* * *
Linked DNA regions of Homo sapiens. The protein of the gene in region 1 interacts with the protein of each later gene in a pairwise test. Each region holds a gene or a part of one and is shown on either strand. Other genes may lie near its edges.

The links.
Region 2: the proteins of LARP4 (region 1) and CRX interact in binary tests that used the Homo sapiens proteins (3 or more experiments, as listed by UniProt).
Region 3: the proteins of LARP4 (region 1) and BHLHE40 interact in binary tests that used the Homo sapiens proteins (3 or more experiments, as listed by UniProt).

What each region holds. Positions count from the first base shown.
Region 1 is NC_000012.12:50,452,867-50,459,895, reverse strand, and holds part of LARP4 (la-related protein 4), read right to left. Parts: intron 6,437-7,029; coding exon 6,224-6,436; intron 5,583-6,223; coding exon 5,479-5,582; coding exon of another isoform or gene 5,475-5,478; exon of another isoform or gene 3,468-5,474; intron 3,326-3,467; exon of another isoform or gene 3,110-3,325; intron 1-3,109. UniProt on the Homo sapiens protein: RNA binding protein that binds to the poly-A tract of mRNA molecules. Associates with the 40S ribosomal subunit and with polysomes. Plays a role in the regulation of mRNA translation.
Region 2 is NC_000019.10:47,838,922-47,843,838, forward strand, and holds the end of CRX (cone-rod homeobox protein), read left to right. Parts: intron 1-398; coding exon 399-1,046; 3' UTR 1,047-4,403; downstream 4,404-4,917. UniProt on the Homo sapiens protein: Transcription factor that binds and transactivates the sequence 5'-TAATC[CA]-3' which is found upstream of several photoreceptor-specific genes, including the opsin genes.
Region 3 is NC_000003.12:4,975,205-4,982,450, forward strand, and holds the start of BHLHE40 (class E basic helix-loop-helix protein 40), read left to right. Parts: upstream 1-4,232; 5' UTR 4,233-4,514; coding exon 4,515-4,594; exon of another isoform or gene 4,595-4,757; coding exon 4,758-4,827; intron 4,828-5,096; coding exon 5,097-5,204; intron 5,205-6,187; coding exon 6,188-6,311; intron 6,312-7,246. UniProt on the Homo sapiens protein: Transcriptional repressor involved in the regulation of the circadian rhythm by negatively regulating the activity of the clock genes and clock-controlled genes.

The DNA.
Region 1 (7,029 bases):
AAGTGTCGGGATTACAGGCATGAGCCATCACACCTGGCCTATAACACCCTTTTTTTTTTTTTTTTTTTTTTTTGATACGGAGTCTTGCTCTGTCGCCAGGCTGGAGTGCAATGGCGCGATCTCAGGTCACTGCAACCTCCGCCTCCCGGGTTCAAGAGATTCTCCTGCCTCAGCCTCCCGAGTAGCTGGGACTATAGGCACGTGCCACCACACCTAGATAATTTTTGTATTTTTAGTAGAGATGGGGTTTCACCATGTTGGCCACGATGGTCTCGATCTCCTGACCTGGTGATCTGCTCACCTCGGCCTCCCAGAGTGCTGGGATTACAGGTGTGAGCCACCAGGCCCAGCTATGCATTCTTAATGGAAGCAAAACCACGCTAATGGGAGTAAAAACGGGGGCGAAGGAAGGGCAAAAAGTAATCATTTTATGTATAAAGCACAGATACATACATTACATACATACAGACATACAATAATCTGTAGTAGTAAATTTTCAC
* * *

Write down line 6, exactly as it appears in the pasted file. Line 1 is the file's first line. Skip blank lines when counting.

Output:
Region 1 is NC_000012.12:50,452,867-50,459,895, reverse strand, and holds part of LARP4 (la-related protein 4), read right to left. Parts: intron 6,437-7,029; coding exon 6,224-6,436; intron 5,583-6,223; coding exon 5,479-5,582; coding exon of another isoform or gene 5,475-5,478; exon of another isoform or gene 3,468-5,474; intron 3,326-3,467; exon of another isoform or gene 3,110-3,325; intron 1-3,109. UniProt on the Homo sapiens protein: RNA binding protein that binds to the poly-A tract of mRNA molecules. Associates with the 40S ribosomal subunit and with polysomes. Plays a role in the regulation of mRNA translation.